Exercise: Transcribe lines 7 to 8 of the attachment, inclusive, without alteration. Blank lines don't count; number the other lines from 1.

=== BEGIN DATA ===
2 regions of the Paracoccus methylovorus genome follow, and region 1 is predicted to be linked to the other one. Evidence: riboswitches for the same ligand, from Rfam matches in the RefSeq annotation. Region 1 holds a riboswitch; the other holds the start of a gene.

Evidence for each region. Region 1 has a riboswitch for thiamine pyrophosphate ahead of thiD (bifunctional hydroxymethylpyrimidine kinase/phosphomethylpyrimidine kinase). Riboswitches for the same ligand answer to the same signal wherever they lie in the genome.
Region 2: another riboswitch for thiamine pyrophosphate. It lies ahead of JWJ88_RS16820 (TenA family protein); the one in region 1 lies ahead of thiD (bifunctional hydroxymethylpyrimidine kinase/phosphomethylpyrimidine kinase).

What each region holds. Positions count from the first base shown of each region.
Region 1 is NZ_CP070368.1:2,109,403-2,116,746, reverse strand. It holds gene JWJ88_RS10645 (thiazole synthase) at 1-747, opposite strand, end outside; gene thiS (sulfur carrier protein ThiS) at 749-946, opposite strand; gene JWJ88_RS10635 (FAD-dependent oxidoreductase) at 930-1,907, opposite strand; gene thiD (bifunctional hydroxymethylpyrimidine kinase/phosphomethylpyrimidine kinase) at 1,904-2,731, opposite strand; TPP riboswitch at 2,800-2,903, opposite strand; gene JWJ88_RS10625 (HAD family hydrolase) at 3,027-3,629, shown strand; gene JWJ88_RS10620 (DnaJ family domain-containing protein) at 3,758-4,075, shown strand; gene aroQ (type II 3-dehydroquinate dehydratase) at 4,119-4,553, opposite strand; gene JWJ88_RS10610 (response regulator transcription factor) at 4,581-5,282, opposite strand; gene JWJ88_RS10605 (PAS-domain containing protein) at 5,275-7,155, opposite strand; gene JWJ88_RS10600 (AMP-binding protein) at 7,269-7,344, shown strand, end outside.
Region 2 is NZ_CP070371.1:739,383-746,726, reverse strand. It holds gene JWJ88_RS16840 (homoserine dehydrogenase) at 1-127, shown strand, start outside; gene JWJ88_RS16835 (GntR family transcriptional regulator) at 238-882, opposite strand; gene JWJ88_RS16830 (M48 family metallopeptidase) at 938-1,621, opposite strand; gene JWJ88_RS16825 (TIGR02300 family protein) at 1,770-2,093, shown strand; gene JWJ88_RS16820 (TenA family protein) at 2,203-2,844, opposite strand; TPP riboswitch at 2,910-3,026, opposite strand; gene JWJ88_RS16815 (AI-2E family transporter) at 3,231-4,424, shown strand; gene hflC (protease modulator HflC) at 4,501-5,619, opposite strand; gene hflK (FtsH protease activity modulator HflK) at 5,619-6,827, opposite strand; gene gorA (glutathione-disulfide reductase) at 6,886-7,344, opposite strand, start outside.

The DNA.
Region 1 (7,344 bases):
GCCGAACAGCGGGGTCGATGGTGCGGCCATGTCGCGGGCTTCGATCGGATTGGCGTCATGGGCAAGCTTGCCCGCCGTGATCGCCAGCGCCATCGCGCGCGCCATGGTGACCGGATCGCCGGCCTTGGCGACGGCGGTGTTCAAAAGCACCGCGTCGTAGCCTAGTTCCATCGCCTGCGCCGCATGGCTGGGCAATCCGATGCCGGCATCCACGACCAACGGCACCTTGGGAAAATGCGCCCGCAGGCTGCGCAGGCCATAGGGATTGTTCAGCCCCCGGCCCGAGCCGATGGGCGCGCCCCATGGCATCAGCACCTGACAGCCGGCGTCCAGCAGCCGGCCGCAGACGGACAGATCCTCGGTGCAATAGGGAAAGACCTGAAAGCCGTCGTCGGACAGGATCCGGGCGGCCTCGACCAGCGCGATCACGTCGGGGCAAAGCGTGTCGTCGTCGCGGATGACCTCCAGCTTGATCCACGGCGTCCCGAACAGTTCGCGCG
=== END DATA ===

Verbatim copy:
The DNA.
Region 1 (7,344 bases):